Evan's Eyes

Igby Goes Down

Professional film critics see a lot of movies. You might think this is a great thing, like getting to eat a pint of ice cream every day. After the initial thrill has worn off, daily ice cream becomes a chore, especially when it's typically made with low-quality ingredients and unimaginative flavors. When a flavor comes along that shows a spark of originality, it gets lavish praise, even if it really isn't that appealing to normal people (this explains why so many film critics rave about foreign films).

Igby Goes Down isn't typical, but that doesn't make it agreeable. If you really liked Harold & Maude, but found it way too upbeat, you'll like this film. For the rest of us, it's like the awkward moment experienced by a young drug dealer who finds himself selling to a grade-school teacher he hasn't seen for years, and their reminiscing reminds them that they didn't like each other much. Would you seek that out?

There are flawed characters in this film. I can handle flawed characters. I just want someone with redeeming qualities to counterbalance. The most positive character is a drug-dealing performance artist. I've seen enough people living their lives badly that watching this lot failed to amuse me, even with the handful of funny moments they generate. I don't want to give away too much, but if you like characters achieving meaningful catharsis or enrichment from their experiences, keep moving down the metroplex.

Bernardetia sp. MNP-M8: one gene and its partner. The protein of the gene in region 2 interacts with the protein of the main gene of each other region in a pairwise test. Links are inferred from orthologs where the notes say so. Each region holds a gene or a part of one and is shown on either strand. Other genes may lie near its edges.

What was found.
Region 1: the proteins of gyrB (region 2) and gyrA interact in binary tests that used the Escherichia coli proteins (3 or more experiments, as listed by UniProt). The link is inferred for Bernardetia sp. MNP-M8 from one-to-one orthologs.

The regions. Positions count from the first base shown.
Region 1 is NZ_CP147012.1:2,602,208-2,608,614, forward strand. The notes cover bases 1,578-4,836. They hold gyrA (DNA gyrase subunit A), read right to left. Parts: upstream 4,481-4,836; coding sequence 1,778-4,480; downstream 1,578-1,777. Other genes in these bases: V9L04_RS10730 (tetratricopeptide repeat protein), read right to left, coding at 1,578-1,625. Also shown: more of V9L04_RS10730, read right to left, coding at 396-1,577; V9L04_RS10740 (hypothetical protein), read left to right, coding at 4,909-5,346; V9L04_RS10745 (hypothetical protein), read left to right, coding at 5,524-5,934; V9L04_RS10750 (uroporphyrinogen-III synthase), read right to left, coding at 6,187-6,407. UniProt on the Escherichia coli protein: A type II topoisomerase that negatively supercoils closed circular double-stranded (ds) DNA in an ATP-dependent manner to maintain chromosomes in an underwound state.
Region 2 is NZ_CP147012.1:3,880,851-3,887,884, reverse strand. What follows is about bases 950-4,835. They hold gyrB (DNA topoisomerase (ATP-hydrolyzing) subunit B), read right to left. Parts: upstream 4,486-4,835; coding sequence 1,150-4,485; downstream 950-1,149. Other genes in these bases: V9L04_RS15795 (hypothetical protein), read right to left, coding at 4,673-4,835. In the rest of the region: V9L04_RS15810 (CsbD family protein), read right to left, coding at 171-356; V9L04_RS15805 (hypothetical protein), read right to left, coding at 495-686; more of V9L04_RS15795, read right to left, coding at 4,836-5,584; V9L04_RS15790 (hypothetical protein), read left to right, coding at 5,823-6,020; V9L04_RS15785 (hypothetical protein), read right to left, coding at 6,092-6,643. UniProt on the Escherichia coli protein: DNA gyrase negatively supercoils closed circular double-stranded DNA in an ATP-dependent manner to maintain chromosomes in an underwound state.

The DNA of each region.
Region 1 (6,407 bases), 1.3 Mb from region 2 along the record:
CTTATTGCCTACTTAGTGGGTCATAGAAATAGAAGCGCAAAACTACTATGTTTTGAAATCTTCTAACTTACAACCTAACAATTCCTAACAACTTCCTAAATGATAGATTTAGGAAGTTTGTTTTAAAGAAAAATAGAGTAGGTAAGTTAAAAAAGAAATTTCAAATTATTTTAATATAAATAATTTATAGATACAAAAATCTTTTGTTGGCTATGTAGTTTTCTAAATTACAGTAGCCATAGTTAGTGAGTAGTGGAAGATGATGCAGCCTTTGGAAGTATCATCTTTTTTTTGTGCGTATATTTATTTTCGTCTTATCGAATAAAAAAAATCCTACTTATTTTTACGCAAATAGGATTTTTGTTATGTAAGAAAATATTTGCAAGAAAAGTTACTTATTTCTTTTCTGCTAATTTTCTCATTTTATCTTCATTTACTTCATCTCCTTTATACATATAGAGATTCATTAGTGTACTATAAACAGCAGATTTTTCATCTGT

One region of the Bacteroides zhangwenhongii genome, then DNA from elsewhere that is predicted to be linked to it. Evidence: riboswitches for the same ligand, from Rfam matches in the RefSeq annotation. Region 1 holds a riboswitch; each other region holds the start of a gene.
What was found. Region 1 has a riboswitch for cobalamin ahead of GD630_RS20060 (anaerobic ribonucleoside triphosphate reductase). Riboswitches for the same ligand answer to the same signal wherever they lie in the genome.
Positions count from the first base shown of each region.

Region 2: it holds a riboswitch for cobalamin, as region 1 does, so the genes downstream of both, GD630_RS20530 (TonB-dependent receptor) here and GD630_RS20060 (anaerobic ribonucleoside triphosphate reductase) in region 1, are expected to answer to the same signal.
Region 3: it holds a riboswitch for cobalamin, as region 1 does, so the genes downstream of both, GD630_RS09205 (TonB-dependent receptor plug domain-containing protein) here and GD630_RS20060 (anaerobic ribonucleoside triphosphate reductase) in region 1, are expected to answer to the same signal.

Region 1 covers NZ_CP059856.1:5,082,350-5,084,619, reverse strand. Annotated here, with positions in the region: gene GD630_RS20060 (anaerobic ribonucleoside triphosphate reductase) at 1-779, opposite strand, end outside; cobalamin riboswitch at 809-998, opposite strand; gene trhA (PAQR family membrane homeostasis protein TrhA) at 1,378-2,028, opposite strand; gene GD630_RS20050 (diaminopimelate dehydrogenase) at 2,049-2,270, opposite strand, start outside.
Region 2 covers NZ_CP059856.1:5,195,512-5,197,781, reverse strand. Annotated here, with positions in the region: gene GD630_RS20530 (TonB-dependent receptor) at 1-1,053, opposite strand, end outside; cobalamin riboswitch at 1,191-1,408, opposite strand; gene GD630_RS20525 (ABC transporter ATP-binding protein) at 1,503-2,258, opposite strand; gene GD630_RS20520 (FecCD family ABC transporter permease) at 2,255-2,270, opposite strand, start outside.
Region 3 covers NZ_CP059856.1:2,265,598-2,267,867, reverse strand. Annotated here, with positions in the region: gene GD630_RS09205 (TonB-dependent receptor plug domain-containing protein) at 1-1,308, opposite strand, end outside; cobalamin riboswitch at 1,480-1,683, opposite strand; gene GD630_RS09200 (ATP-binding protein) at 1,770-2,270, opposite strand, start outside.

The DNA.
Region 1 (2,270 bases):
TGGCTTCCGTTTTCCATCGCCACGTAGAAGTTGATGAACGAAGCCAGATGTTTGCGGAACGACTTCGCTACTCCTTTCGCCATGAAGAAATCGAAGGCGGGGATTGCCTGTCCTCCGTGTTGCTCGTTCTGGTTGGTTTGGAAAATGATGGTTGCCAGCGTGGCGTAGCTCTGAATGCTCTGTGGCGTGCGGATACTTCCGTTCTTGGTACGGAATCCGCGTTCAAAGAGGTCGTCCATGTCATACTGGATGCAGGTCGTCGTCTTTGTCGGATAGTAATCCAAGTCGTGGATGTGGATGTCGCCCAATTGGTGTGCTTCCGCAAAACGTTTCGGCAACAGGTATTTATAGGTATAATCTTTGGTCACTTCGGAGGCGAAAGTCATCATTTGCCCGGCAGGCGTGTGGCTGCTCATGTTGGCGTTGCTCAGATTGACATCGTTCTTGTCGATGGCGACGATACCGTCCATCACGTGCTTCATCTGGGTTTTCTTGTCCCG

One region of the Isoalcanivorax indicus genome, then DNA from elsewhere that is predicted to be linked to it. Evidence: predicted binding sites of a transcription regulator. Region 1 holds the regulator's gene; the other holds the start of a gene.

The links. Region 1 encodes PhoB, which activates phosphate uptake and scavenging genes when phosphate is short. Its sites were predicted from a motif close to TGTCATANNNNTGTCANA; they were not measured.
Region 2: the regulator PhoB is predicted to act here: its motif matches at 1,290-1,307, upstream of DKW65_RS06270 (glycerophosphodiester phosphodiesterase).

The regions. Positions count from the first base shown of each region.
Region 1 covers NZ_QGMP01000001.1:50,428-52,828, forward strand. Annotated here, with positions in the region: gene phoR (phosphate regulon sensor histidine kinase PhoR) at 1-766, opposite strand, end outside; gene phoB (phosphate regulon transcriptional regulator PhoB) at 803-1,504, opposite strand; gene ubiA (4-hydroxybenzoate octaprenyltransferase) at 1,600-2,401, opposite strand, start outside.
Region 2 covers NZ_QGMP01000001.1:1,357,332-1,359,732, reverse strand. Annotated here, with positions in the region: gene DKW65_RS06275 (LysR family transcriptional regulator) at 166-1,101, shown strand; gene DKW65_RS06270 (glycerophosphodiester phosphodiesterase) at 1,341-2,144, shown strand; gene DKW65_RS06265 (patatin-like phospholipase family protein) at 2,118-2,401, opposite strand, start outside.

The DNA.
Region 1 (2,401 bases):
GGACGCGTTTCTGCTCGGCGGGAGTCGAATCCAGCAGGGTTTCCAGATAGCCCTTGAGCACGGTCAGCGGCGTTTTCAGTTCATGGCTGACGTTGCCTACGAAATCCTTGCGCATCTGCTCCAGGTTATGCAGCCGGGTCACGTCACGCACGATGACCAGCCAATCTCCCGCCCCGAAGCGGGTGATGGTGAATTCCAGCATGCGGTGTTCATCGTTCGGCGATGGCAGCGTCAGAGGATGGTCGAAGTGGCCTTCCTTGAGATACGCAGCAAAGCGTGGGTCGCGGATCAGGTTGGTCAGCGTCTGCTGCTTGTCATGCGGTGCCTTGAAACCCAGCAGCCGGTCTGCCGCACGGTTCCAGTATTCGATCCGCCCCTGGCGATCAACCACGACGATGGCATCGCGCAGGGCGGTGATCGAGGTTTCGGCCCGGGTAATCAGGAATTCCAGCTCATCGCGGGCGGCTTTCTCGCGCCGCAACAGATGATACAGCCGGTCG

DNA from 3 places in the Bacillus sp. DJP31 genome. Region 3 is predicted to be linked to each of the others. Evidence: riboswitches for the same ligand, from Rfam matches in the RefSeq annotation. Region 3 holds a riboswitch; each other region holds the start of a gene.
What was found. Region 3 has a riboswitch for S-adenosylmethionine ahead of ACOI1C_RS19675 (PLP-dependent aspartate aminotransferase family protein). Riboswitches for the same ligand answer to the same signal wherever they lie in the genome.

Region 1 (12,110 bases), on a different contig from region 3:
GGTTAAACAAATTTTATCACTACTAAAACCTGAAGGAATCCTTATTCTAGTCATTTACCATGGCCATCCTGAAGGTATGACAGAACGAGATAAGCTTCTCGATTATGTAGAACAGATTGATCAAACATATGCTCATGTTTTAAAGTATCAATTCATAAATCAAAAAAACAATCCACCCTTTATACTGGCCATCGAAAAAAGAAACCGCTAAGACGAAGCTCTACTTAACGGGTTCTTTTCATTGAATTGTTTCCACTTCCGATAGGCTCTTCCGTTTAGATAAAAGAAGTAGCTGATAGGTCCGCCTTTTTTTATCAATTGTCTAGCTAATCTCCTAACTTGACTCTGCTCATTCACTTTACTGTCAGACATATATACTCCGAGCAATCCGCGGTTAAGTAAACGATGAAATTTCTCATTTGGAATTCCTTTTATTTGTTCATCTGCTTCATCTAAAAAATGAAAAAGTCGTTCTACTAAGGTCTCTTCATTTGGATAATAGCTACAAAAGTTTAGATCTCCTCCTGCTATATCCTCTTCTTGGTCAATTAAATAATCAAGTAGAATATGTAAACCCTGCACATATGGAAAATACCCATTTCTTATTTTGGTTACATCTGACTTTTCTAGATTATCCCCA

On the positive side, it may make you grateful that this über-dysfunctional family isn't yours. You may also think about how zucchini-chutney ice cream is atypical, but not very good.

If you liked the movies below, you may like this one (and visa versa):

  • Harold & Maude
  • Ghost World
  • Less Than Zero
  • Midnight Cowboy
  • Leaving Las Vegas
Overall Rating: 3 (where 1=Worthless, 10=Fabulous)

Eight-Facet Info Rating, rated on a scale of 0 (None) to 4 (Lots!)):

Humor: 1
Nudity: 1
Sexual Reference: 2
Sexual Activity: 1
Action: 1
Gore: 1
Violence: 1
Profanity: 2


© 2002 Evan M. Nichols